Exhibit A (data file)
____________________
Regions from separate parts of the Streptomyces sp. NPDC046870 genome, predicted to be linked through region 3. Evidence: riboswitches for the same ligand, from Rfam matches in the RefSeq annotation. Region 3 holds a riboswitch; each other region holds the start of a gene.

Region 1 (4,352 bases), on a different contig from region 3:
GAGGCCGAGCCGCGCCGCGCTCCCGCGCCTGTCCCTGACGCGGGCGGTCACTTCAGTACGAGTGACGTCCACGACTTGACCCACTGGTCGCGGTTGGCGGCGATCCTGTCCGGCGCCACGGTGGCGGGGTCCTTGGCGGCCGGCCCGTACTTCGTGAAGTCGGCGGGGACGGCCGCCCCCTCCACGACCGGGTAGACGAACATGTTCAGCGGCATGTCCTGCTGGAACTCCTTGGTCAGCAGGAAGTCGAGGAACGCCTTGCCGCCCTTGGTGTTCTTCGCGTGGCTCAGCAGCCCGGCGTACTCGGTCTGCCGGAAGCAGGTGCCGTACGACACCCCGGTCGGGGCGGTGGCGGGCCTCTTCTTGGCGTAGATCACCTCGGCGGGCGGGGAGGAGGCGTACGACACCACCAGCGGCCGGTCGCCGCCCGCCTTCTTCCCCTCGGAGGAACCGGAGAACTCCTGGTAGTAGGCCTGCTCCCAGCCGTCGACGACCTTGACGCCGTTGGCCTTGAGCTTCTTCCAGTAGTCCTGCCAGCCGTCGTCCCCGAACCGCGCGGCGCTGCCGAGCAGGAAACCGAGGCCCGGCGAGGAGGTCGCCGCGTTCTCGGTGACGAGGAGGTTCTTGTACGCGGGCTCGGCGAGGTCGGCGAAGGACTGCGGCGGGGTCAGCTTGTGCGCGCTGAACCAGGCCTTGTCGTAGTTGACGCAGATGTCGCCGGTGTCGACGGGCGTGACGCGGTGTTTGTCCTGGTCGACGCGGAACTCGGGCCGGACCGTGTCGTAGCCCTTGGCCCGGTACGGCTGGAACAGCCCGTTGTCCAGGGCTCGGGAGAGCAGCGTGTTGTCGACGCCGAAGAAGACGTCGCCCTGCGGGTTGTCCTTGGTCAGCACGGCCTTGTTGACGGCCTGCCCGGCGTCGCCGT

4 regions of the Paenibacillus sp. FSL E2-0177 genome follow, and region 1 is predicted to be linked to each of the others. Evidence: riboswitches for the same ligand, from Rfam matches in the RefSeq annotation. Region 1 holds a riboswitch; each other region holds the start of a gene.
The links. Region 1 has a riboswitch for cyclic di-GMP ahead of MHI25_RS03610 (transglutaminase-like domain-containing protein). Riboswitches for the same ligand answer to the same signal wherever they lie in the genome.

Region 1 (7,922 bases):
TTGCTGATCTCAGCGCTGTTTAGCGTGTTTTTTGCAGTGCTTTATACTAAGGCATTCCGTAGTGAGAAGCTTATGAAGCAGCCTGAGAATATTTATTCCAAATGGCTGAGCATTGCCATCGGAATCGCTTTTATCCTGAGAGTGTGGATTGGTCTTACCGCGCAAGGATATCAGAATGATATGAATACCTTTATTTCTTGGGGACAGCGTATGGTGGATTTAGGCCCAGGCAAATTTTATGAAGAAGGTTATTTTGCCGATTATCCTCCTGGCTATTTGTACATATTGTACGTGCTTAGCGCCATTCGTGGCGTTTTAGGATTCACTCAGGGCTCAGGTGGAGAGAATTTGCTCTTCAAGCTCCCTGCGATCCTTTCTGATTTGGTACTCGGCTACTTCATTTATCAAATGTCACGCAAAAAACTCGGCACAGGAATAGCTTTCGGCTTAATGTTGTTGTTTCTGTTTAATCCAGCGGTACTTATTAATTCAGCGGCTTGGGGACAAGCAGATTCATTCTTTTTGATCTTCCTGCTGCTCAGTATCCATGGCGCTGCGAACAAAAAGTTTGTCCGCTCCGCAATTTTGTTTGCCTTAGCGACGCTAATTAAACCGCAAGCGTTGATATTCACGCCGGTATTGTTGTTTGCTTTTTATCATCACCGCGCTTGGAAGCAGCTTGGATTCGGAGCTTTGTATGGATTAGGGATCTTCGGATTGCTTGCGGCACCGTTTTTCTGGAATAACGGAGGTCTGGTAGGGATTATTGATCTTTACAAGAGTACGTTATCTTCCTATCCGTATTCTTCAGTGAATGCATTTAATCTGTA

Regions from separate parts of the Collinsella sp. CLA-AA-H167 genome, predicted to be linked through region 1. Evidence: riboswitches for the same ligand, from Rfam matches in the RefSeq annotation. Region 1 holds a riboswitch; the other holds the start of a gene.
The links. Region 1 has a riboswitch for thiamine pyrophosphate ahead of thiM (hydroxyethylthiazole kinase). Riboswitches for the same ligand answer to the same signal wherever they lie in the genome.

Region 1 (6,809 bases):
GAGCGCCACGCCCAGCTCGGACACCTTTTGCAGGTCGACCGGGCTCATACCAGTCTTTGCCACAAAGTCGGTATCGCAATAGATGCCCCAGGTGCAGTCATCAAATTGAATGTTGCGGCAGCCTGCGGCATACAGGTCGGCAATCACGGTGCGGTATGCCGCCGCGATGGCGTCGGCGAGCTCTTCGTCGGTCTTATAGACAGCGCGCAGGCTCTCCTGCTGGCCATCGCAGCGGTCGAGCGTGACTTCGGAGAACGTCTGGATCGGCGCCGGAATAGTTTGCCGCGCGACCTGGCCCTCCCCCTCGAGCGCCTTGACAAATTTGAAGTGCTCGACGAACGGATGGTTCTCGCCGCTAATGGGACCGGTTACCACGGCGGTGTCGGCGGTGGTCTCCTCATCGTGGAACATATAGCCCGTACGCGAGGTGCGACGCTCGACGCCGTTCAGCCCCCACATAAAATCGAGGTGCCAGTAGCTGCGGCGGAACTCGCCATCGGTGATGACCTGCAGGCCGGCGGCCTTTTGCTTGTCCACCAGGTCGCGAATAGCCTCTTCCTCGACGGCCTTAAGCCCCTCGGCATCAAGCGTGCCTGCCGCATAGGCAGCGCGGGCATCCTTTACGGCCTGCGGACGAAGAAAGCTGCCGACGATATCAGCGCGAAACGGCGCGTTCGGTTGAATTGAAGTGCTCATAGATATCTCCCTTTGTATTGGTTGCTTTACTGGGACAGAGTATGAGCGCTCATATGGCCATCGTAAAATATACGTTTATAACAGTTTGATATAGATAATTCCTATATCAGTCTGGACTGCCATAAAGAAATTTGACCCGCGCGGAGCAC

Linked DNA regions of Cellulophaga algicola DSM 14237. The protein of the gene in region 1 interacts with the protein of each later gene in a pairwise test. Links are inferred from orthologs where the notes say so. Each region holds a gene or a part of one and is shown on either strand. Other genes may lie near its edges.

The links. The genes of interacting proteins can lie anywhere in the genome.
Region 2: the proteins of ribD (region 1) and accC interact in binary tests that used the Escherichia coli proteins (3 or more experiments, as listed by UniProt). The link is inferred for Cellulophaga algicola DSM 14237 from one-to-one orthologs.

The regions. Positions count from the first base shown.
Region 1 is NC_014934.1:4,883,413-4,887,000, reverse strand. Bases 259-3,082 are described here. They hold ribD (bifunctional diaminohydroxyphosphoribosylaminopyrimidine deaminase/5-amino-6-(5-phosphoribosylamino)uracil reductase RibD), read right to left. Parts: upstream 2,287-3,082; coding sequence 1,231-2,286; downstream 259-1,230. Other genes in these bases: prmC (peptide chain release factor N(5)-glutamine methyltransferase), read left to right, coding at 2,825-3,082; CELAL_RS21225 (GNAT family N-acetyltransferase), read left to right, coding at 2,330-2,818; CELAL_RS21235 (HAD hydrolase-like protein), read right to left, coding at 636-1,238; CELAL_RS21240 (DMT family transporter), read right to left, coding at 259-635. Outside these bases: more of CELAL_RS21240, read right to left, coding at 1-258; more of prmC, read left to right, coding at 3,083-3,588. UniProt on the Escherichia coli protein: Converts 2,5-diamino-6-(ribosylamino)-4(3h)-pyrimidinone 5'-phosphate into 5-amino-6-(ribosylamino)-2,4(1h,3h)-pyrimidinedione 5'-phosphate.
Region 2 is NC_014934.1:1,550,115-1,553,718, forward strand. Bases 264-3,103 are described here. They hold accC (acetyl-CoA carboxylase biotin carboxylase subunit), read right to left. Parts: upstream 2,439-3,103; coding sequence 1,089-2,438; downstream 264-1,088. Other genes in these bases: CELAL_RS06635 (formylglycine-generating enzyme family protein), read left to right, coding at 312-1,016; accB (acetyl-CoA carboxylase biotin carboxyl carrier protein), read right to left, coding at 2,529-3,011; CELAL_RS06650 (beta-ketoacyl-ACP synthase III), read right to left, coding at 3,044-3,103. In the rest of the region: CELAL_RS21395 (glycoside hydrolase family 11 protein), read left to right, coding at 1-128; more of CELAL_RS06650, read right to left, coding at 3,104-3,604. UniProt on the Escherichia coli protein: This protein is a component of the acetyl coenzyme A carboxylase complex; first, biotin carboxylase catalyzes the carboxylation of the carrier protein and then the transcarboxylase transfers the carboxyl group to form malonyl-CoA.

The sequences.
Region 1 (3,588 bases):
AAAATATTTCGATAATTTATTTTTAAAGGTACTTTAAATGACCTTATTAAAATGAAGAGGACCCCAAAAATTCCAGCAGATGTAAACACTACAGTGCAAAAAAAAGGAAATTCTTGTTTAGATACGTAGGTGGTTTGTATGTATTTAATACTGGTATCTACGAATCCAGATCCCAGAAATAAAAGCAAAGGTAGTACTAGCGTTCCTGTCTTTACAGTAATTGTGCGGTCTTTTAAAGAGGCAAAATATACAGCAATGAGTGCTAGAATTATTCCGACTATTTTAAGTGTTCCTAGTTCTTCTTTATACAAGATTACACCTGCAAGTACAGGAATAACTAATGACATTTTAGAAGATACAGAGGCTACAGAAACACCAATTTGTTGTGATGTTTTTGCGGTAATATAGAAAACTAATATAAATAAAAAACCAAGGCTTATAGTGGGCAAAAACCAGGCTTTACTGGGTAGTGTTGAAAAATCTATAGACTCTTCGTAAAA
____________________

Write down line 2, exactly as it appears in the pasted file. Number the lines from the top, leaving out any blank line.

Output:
Region 1 (4,352 bases), on a different contig from region 3: